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The role of an Artist vs. Designer

I believe that designers and artist operate very differently.

Artist can’t become a graphic designer without the similarly obtained knowledge that a designer has through their experience in the practice of design-related art disciplines.

Designers may have to absorb everything there is to know about art to help broaden their perspective to compliment the execution of various design work but it doesn’t require an artist to undergo the training it requires a graphic designer to become an artist.

I think that because Mason is a liberal arts school that many of us, here as students may find ourselves more deeply drawn into art and art making than usual- in other programs in various universities where graphic information design is categorized under a different department ie. the school of marketing- where the program may have the tendency to prepare their students with a more business-oriented mentality.

I also believe that designers and artist sometimes share a similar mentality and outlook where their work reflects their awareness of the environment around them. However, when compared to work produced by a graphic designer, work generated by an artist varies greatly by their objective.

Graphic designers and other designers are problem solvers rather than problem seeker

It doesn’t matter where you are, or what the task is, when you are given a task, you are able to apply yourself and work around the problem.

When art’s goal is to make a statement or confuse, design aims to communicate by presenting information in the most concise manner.

The distinction between art and graphic design is apparent in the way work is being presented. While art usually requires a brief explanation to back up the concept behind the work (because not every person who may come across art have been previously educated to understand the historical context underlying the work.) In contrast, a graphic designer has the responsibility to take into account the audience and how ideas such as the history of art function or can be implemented to impact its overall effectiveness in relation to the objective.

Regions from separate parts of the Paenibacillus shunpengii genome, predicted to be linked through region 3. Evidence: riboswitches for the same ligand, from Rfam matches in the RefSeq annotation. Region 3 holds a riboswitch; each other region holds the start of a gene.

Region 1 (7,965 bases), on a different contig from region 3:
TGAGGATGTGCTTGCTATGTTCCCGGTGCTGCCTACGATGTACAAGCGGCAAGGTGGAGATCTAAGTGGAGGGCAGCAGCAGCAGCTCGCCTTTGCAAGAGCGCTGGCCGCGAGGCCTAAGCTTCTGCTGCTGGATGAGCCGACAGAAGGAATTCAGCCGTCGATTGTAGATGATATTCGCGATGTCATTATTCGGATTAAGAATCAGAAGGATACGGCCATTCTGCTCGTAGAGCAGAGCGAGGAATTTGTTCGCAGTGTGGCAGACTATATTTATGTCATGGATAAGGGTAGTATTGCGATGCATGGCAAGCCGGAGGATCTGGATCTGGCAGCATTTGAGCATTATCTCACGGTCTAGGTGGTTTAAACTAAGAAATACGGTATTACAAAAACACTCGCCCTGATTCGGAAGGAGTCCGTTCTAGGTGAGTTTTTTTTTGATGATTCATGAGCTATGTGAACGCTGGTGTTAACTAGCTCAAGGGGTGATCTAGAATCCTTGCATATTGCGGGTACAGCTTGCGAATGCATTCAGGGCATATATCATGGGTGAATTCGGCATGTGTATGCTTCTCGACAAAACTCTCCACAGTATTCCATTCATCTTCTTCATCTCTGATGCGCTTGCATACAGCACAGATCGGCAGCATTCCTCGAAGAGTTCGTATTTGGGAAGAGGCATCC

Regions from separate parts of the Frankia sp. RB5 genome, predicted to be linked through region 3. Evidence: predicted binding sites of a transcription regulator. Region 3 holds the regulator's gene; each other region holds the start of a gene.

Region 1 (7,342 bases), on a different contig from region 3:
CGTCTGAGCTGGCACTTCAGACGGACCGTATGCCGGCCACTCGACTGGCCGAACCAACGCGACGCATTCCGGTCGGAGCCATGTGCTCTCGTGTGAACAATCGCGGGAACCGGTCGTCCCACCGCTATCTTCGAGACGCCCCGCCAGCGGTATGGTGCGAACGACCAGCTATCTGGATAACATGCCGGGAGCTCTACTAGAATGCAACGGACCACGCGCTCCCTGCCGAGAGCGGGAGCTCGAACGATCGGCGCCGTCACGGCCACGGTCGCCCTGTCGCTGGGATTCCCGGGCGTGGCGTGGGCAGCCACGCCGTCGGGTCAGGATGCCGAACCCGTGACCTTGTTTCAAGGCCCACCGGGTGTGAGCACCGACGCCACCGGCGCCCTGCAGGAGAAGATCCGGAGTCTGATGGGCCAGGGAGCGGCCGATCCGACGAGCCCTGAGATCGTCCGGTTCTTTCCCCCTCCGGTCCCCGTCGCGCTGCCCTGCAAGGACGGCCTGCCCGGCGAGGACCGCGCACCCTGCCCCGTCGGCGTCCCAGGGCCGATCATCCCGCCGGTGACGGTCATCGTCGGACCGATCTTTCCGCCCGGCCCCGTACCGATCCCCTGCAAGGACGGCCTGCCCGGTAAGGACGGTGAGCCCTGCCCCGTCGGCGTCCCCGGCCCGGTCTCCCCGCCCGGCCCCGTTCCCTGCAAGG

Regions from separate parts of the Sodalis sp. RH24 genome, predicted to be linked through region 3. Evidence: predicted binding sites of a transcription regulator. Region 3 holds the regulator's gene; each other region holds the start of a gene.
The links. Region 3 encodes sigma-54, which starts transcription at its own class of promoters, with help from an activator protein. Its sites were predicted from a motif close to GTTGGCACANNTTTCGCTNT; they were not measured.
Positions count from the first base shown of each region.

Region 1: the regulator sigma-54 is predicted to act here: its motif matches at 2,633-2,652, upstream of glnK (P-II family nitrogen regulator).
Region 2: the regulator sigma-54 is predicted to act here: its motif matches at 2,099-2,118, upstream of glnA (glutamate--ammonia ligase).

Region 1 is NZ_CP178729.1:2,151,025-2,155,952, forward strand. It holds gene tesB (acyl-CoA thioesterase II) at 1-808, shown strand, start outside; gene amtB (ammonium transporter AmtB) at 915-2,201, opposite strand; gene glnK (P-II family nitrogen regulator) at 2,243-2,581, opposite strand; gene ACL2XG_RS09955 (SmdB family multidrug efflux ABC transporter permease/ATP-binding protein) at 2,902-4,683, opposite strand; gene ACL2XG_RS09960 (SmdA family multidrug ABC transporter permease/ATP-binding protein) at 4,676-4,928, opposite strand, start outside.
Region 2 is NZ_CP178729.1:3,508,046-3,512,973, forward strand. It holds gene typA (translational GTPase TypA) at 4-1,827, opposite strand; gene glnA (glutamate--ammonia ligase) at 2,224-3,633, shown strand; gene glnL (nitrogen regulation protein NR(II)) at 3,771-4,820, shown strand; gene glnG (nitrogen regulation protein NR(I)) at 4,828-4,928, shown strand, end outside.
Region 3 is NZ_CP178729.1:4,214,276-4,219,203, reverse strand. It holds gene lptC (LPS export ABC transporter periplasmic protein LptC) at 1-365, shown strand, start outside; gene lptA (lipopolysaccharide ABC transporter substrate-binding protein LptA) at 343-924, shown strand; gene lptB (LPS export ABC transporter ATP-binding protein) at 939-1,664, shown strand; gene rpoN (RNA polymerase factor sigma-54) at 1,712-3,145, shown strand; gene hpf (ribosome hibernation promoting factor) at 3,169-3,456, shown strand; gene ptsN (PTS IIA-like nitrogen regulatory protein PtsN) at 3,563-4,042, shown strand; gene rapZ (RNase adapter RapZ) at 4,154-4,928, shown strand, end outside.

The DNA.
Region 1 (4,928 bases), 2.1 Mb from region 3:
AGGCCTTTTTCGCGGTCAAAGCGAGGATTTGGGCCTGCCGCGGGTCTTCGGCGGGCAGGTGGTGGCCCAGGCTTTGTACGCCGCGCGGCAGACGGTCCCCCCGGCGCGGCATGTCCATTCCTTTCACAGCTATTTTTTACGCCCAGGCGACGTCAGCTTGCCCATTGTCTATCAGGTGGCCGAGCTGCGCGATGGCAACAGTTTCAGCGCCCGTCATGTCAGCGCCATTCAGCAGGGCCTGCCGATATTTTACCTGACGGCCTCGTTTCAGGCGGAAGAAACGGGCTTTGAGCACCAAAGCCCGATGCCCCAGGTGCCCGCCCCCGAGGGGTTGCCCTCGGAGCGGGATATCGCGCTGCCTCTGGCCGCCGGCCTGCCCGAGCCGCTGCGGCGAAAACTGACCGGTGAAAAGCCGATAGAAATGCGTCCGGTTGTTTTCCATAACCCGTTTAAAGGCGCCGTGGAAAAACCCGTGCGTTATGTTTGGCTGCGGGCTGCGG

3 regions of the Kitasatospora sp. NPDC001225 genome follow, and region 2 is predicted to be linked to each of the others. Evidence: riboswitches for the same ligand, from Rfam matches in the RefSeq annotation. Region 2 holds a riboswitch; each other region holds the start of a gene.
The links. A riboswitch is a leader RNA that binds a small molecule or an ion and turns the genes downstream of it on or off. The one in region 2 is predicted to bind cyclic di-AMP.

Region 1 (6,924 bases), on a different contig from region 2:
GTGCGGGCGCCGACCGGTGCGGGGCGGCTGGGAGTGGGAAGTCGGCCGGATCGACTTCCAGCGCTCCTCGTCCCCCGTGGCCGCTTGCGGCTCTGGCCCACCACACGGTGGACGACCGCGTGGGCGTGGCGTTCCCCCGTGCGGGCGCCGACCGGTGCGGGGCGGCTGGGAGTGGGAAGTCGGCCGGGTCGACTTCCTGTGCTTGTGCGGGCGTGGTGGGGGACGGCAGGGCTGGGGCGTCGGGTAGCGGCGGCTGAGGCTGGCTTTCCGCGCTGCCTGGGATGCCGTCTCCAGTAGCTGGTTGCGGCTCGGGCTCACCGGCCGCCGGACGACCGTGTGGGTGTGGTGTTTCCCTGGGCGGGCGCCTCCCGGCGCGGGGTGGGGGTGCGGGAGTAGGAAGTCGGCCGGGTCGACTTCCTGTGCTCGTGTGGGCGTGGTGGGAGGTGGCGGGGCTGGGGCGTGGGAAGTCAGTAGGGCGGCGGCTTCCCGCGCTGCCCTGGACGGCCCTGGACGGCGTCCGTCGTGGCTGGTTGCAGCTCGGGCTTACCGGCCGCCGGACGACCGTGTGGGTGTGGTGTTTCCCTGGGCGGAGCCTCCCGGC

Also, design often doesn’t require further explanation because the designer has done all the thinking and planning so that things are more apparent to the viewer and appealing to the targeted audience.

What is most important is that both artists and designers have a keen eye and sense of creativity. Because we see and look at things differently than the average person, who wasn’t taught to do so- we are at a greater advantage. But I believe that in order for a graphic designer to maintain that advantage, it is important to submerge ourselves in art so that we can be informed and inspired by the concepts in art making, the history, the dynamics, and the process required for producing them. Therefore, understanding the intricacy in art making can become a viable asset for any designer- this is why we study and practice art. 


  1. minhtran wrote:

    Quite the analysis. I believe that in essence, everything can be considered art, doing what you love to do and doing it with a passion. Ideally though, Design is said to be separate from Art in the idea that it is someone else’s intent, someone else’s idea and not your own. You are just the creative outlet that fashions some sort of design for them.

    Of course, that’s not it, I believe you can always dig deeper into meaning. Where we design for others, for other peoples ideas, we are still using our creativity, we are producing these designs with our own minds. If we design for a certain aesthetic pleasure, it’s art isn’t it?

    Its all relative. Its all silly.

    Saturday, September 27, 2008 at 11:18 pm | Permalink
  2. jamie wrote:

    Considering the number of posts on this topic, we’re apparently very concerned with mapping the differences and similarities between artists and designers. The motivation behind why we create keeps coming up as the most obvious difference. Yes, designers use their creativity to construct someone else’s vision, but traditional artists do that, too. Throughout art history, some of the greatest works of art were created because they were commissioned by the artist’s patron. Through they may have had more freedom to do what they wanted, they were still creating with constraints, particularly if they were creating a piece for a church or something of that nature.

    And what about the “rock star” designers, who have the freedom to create whatever they want? People go to Stefan Sagmeister, Paula Scher, David Carson, and James Victore because they have a distinct style and want their signature looks. No client is looking over their shoulders telling them what to do.

    I don’t know why we need to point out the differences and similarities between art and design. I would be more interested to know how many of us would rather study painting, drawing, sculpture, etc. and are just majoring in graphic design so that we’ll be able to afford our true passions.

    Sunday, September 28, 2008 at 7:02 am | Permalink
  3. nikie wrote:

    As a marketer i can’t agree more with your categorizations. I’ve come across so many ‘graphics designers’ who simply would not listen to marketing when mkt department gives pointers as to what works and what doesn’t for the audience. It’s so common that it caused me to doubt whether or not I should direct graphics at all. Designers should take criticism far more than Artists in my opinion, because it’s not about what the designer him or herself, it’s about what the company or the audience wants. Artists can have more attitude with criticism because it’s an expression of themselves. But when I have to nicely and constantly remind graphic designers to line things up when things are messy, and I get attitude for it, it’s really discouraging.

    Tuesday, February 28, 2012 at 11:21 pm | Permalink